Merit: The hidden treasure of Tai O

By Sunny Kwok Sheung-lai, Immaculate Heart of Mary College

The quaint and picturesque village of Tai O is a great place to escape from the busy city

By Sunny Kwok Sheung-lai, Immaculate Heart of Mary College |

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Merit winner Sunny Kwok Sheung-lai of Immaculate Heart of Mary College receives his prize from Executive Assistant Manager of Tai O Heritage Hotel, Mr Ricky Leung.

If you are planning for a day out in Hong Kong to escape from the hustle and bustle of the city, the quaint and picturesque village of Tai O is one of the best options. Though this century-old village is less lively than before as new generations move into the city, it is still a special place, showing Hong Kong as a fishing village in the 19th century.

Karl Law, Manager of Tai O Heritage Hotel and one of the crusaders who help to safeguard the heritage of Tai O, said, “For the future of Tai O culture, I’m here to help pass on their unique culture to the public by sharing the stories of Tai O. I believe by doing so we preserve our culture,” he said.

Raymond Ting, Executive Sous Chef of Tai O Heritage Hotel, shares the same vision. He said, “Take shrimp paste, a heritage food which seems to be fading out with history as no one likes its strong smell. That’s why I transfuse it into modern dishes to make it more appealing to the younger generation,” he said.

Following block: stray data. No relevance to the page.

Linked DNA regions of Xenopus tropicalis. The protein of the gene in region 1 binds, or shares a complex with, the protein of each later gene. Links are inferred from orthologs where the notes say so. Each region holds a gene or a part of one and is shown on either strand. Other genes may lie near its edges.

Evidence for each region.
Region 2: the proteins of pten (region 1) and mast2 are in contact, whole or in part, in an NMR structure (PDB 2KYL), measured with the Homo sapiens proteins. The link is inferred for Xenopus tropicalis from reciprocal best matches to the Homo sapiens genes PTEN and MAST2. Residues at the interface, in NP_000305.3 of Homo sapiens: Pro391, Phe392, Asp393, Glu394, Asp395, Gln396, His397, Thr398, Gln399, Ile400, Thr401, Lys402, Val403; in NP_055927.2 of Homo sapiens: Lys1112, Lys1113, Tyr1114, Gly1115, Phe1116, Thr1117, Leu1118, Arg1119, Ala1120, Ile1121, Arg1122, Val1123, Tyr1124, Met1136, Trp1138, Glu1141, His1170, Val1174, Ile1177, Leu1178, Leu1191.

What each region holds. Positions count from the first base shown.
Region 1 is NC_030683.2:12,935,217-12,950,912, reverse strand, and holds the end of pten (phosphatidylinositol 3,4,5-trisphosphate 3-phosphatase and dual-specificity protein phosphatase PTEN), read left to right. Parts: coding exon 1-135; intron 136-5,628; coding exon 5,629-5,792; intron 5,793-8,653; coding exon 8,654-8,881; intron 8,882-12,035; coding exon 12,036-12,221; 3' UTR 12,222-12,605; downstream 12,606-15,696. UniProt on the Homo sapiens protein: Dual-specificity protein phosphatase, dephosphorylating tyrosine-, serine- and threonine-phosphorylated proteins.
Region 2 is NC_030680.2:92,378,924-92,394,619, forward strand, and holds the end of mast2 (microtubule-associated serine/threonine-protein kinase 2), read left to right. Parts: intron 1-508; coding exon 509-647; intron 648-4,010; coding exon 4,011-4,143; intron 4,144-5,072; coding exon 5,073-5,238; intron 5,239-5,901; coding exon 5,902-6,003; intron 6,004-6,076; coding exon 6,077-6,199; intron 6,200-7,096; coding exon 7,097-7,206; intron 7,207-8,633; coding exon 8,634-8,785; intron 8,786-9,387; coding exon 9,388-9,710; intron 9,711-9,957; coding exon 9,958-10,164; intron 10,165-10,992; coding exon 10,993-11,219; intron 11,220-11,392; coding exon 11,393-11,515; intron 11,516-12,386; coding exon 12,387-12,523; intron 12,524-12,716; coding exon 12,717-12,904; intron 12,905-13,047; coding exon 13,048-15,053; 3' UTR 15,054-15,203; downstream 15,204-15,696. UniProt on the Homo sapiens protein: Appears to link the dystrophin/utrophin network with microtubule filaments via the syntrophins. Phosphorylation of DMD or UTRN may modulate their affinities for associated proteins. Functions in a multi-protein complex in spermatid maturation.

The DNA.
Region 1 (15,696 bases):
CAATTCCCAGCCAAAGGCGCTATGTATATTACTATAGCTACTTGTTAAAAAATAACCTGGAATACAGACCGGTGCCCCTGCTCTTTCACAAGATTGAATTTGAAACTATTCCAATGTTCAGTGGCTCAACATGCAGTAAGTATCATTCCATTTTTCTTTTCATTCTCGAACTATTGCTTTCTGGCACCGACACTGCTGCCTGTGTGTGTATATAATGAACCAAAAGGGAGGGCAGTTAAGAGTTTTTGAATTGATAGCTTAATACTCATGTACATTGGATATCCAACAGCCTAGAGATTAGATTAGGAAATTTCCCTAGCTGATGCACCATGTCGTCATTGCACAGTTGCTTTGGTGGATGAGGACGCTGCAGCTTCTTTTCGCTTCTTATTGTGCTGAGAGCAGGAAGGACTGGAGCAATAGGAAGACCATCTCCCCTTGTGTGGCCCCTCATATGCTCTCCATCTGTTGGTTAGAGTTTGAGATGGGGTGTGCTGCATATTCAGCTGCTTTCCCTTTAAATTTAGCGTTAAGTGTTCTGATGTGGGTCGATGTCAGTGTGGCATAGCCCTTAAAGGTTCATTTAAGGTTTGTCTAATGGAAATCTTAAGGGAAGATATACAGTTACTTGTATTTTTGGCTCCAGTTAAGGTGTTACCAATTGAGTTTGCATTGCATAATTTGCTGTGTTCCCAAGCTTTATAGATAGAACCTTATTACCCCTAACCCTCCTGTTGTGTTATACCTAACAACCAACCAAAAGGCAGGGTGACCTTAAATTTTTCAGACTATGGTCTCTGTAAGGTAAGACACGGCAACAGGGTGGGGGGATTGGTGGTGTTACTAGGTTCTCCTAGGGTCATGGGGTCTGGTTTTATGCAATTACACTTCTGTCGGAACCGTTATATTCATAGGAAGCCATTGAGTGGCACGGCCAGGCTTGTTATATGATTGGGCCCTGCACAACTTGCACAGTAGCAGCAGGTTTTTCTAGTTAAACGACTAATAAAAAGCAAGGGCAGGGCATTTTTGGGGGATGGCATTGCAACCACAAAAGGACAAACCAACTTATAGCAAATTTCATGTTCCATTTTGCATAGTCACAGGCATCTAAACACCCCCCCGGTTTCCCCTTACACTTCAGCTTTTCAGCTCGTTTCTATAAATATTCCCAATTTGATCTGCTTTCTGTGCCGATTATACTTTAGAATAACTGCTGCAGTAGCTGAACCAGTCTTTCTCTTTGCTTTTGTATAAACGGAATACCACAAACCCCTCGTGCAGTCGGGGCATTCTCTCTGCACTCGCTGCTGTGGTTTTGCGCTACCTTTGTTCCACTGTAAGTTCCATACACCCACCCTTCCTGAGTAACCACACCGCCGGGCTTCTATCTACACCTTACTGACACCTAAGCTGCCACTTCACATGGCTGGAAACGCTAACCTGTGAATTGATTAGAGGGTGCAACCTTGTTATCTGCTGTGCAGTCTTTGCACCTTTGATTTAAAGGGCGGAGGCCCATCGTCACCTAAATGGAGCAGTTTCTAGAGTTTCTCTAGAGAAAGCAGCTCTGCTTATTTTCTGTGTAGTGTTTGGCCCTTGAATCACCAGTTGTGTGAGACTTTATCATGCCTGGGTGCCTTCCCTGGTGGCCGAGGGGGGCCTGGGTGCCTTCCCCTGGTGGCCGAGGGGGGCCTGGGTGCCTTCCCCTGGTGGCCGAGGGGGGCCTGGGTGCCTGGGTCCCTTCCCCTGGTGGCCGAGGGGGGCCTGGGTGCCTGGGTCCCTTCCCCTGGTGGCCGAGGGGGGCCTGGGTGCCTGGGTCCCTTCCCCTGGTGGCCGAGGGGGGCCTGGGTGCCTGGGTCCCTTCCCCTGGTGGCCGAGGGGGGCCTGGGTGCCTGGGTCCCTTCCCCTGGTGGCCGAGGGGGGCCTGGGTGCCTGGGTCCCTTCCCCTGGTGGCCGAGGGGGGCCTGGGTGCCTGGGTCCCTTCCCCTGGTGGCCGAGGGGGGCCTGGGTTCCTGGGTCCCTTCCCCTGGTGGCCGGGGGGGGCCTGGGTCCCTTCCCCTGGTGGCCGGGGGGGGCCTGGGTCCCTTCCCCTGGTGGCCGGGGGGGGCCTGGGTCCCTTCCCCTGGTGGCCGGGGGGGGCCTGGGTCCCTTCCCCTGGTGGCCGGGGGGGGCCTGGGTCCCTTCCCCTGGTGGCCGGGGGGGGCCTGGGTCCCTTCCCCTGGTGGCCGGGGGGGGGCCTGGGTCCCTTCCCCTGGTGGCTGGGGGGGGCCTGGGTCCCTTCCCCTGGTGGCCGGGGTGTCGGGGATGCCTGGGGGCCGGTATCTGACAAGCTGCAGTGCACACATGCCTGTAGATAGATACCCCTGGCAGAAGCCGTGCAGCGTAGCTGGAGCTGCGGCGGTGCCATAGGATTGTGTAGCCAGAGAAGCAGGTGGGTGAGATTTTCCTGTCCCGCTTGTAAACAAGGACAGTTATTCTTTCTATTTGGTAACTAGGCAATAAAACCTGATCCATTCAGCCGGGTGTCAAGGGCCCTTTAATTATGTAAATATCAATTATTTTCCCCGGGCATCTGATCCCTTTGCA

Ting created the signature Tai O pork burger with an unforgettable delicious taste blended with traditional shrimp paste. Shrimp paste has a distinctive strong and salty flavor, and no one would imagine it can be used in such a novel manner.

Houses built on stilts are part of Tai O's historical charm.
Photo: Sunny Kwok

Like other traditional food in Hong Kong, the process of making shrimp paste is not an easy task, and certainly not one that would attract the younger generation. Ivan Yuen, Assistant Project Officer of YWCA Tai O Cultural and Ecological Integrated Resource Centre has taken up the responsibility to pass it on.

He said, "If I don't pass on the culture of Tai O to the younger generation or tourists, no one will know about shrimp paste, stilt hourses or Cha Kwo (a local snack). To me, it is of utmost importance to pass on our local history to the next generation," he said.

As shared by Law, Ting and Yuen, we must not ignore the heritage and preservation of this remote but precious fishing village of Tai O. More effort should be put in taking care of and promoting our heritage food so that this beautiful and authentic side of Hong Kong will not vanish without a trace. Only with preservation of our cultural heritage can we enjoy the quiet and historical side of our international commercial city.